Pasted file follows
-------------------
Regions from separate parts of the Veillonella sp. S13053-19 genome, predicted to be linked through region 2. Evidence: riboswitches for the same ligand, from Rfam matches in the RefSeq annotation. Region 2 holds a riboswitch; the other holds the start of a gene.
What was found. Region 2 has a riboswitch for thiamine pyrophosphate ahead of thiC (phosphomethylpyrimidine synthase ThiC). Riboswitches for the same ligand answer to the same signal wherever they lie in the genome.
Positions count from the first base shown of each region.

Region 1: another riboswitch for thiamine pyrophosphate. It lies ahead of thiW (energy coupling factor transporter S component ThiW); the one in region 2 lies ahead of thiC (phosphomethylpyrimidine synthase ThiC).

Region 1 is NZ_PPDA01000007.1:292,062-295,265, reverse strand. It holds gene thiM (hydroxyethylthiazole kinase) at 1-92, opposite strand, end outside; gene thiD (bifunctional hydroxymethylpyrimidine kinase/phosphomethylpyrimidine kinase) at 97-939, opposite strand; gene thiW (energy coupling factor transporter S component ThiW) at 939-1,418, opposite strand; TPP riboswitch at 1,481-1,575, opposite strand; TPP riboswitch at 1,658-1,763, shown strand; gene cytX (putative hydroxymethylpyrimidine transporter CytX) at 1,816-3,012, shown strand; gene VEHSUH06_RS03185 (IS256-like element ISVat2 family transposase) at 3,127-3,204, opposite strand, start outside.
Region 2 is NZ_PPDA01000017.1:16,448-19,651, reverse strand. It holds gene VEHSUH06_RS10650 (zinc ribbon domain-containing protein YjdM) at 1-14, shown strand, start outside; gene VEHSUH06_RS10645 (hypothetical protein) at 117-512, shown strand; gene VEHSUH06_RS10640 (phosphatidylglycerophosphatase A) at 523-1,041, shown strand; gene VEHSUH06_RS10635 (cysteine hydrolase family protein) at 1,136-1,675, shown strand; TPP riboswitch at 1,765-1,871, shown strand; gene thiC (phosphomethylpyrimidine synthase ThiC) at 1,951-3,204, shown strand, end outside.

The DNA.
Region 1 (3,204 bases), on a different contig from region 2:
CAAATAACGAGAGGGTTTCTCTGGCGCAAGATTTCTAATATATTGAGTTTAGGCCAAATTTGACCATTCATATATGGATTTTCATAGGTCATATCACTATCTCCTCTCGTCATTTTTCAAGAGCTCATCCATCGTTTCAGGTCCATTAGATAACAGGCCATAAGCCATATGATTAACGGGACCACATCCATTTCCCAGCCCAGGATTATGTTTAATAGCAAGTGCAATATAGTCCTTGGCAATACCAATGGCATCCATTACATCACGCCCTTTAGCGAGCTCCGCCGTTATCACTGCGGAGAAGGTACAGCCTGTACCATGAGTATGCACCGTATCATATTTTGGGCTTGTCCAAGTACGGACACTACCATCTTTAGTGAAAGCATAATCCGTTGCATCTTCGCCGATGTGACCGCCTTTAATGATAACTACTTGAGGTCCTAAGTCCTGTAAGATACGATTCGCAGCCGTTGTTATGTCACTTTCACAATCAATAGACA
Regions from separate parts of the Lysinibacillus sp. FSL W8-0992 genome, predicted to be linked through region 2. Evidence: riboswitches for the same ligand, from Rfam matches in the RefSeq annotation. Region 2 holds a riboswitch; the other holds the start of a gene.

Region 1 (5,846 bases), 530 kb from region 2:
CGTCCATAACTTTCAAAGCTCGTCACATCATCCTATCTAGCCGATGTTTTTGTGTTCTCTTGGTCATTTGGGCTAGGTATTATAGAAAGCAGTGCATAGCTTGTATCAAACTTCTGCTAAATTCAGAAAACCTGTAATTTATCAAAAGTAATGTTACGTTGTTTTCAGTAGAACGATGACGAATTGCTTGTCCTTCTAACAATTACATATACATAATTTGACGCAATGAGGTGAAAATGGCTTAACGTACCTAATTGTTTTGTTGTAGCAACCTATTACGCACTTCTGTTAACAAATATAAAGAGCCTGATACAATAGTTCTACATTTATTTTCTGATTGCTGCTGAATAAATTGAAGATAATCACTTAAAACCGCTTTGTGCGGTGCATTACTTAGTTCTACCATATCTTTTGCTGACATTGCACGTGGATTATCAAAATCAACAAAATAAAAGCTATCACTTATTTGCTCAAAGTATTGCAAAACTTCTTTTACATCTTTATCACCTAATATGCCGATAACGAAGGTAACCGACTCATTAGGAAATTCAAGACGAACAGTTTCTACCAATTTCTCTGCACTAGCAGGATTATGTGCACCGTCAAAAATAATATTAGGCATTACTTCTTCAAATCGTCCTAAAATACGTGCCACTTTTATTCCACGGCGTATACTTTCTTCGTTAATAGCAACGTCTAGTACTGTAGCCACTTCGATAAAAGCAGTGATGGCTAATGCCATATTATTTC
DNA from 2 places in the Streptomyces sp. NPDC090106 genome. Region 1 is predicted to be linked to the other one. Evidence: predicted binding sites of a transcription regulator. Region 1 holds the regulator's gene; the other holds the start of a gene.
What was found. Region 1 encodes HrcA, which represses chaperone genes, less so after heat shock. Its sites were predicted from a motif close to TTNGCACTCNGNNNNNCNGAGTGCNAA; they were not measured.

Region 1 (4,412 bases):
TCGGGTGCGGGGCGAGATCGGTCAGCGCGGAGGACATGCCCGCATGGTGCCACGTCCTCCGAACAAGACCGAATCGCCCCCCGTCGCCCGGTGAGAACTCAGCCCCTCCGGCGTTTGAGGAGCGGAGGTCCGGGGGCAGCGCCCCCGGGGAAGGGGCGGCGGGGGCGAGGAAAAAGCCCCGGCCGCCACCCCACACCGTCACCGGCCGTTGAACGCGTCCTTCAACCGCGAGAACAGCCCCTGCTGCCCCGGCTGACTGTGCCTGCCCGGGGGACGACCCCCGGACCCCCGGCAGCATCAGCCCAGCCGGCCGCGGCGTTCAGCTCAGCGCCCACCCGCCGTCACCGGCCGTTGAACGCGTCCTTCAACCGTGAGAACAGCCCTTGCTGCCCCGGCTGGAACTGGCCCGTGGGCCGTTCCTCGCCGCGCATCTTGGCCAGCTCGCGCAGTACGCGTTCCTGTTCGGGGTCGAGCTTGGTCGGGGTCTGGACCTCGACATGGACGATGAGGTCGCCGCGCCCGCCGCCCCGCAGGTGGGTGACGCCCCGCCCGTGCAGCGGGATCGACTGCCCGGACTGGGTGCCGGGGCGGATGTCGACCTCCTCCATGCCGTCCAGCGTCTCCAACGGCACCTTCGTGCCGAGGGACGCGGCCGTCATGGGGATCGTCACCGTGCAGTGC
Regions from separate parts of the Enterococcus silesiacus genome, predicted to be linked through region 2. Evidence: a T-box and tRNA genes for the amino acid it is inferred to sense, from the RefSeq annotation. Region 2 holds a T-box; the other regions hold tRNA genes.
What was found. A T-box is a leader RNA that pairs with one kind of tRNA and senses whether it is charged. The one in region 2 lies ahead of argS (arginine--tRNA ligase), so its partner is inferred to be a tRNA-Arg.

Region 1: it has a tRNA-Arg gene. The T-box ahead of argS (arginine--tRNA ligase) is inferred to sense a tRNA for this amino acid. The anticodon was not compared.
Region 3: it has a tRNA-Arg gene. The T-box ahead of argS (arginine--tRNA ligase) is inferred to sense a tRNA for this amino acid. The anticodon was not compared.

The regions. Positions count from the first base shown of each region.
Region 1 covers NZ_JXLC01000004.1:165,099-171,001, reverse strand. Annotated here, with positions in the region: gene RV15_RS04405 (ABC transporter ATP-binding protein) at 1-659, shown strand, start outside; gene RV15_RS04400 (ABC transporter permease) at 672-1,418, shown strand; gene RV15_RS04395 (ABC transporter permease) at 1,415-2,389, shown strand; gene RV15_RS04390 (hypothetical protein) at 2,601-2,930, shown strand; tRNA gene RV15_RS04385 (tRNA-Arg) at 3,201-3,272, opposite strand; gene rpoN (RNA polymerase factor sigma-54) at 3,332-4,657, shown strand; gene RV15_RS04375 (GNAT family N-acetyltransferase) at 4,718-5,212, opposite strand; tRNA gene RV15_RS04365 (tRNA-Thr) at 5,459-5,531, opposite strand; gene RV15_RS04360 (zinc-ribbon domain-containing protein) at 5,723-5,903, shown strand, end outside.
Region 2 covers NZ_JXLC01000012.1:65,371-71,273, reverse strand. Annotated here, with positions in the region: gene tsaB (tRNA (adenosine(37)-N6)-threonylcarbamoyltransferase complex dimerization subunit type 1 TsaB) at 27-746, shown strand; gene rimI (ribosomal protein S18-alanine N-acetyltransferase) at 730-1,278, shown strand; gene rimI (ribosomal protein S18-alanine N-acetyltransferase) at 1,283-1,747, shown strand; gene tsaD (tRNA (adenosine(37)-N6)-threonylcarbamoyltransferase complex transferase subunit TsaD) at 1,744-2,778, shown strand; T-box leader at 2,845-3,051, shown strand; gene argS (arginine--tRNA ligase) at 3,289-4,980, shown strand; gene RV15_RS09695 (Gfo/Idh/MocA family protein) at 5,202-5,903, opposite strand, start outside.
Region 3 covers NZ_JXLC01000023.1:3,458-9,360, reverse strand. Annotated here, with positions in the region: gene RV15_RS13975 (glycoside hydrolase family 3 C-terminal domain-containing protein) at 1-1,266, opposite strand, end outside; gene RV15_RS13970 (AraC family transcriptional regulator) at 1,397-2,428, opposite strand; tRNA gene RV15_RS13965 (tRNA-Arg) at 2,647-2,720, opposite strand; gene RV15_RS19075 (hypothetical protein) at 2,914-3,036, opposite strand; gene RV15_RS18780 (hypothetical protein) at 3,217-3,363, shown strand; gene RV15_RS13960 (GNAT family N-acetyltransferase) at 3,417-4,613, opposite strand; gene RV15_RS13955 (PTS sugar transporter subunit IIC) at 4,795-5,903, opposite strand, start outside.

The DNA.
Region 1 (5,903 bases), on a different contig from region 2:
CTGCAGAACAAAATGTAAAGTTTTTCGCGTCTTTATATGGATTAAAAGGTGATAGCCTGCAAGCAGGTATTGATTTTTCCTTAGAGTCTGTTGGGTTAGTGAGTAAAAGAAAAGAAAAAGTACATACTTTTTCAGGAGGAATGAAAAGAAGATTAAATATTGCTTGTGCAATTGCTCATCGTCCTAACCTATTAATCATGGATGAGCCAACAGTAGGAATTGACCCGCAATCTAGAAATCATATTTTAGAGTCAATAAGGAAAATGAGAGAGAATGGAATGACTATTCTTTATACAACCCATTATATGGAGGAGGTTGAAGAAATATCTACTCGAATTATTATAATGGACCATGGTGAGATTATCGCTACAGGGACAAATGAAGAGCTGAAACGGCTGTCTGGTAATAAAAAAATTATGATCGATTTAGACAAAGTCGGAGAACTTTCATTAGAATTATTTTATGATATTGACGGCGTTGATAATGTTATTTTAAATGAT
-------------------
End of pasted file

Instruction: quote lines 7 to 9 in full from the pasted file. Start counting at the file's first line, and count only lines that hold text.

The DNA.
Region 1 (3,204 bases), on a different contig from region 2:
CAAATAACGAGAGGGTTTCTCTGGCGCAAGATTTCTAATATATTGAGTTTAGGCCAAATTTGACCATTCATATATGGATTTTCATAGGTCATATCACTATCTCCTCTCGTCATTTTTCAAGAGCTCATCCATCGTTTCAGGTCCATTAGATAACAGGCCATAAGCCATATGATTAACGGGACCACATCCATTTCCCAGCCCAGGATTATGTTTAATAGCAAGTGCAATATAGTCCTTGGCAATACCAATGGCATCCATTACATCACGCCCTTTAGCGAGCTCCGCCGTTATCACTGCGGAGAAGGTACAGCCTGTACCATGAGTATGCACCGTATCATATTTTGGGCTTGTCCAAGTACGGACACTACCATCTTTAGTGAAAGCATAATCCGTTGCATCTTCGCCGATGTGACCGCCTTTAATGATAACTACTTGAGGTCCTAAGTCCTGTAAGATACGATTCGCAGCCGTTGTTATGTCACTTTCACAATCAATAGACA